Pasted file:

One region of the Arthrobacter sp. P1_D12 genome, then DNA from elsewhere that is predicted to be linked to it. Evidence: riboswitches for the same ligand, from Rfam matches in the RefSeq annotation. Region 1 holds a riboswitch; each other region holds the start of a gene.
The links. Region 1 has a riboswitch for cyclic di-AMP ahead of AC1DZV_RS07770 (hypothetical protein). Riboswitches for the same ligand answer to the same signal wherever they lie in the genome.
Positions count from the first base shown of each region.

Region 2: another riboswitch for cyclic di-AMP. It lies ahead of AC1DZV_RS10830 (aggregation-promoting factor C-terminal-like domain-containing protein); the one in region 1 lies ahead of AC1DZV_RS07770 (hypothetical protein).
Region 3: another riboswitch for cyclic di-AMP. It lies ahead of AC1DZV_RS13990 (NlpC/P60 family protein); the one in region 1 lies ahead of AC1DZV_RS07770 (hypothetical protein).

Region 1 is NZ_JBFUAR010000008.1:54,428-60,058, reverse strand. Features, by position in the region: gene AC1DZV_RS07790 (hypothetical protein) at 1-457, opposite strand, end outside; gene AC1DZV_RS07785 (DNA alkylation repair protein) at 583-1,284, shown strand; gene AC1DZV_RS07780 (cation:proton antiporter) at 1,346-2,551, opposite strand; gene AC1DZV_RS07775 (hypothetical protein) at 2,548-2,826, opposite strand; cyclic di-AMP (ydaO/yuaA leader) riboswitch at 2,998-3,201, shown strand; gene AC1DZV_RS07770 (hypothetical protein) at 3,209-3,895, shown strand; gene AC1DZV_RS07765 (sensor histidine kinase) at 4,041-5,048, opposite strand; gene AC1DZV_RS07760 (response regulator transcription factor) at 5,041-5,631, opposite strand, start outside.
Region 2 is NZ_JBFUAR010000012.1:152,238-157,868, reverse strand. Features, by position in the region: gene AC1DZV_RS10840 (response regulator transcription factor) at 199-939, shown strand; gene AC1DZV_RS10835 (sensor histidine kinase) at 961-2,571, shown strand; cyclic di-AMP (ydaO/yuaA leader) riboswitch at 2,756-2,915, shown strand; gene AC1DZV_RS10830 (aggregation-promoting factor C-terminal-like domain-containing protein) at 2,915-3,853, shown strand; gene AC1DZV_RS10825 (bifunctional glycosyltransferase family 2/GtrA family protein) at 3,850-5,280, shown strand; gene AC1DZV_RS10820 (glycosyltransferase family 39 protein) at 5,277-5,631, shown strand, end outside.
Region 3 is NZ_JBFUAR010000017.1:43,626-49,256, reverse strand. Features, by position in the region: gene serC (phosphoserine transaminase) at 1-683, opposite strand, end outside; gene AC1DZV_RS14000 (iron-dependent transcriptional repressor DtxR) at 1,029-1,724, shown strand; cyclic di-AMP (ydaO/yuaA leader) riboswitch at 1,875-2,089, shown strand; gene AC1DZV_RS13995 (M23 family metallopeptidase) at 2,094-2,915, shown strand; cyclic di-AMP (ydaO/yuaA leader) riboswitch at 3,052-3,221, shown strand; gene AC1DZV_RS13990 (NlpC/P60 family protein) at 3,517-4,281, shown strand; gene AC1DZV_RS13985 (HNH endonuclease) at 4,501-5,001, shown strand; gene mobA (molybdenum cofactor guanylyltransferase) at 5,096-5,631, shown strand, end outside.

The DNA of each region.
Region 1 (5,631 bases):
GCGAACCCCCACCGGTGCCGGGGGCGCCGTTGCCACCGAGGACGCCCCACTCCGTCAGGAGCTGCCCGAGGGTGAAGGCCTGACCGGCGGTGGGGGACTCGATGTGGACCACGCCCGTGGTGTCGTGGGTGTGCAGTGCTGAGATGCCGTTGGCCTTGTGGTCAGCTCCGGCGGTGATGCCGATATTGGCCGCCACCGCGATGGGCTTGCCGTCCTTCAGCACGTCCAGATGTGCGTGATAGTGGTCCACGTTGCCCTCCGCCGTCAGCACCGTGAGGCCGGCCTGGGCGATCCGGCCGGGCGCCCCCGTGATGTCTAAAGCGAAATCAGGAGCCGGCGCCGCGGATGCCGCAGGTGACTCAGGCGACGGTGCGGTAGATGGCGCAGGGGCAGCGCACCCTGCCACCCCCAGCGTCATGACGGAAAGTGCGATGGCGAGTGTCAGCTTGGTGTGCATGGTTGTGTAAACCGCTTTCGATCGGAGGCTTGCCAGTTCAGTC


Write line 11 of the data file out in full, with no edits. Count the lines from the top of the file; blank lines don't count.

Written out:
GCGAACCCCCACCGGTGCCGGGGGCGCCGTTGCCACCGAGGACGCCCCACTCCGTCAGGAGCTGCCCGAGGGTGAAGGCCTGACCGGCGGTGGGGGACTCGATGTGGACCACGCCCGTGGTGTCGTGGGTGTGCAGTGCTGAGATGCCGTTGGCCTTGTGGTCAGCTCCGGCGGTGATGCCGATATTGGCCGCCACCGCGATGGGCTTGCCGTCCTTCAGCACGTCCAGATGTGCGTGATAGTGGTCCACGTTGCCCTCCGCCGTCAGCACCGTGAGGCCGGCCTGGGCGATCCGGCCGGGCGCCCCCGTGATGTCTAAAGCGAAATCAGGAGCCGGCGCCGCGGATGCCGCAGGTGACTCAGGCGACGGTGCGGTAGATGGCGCAGGGGCAGCGCACCCTGCCACCCCCAGCGTCATGACGGAAAGTGCGATGGCGAGTGTCAGCTTGGTGTGCATGGTTGTGTAAACCGCTTTCGATCGGAGGCTTGCCAGTTCAGTC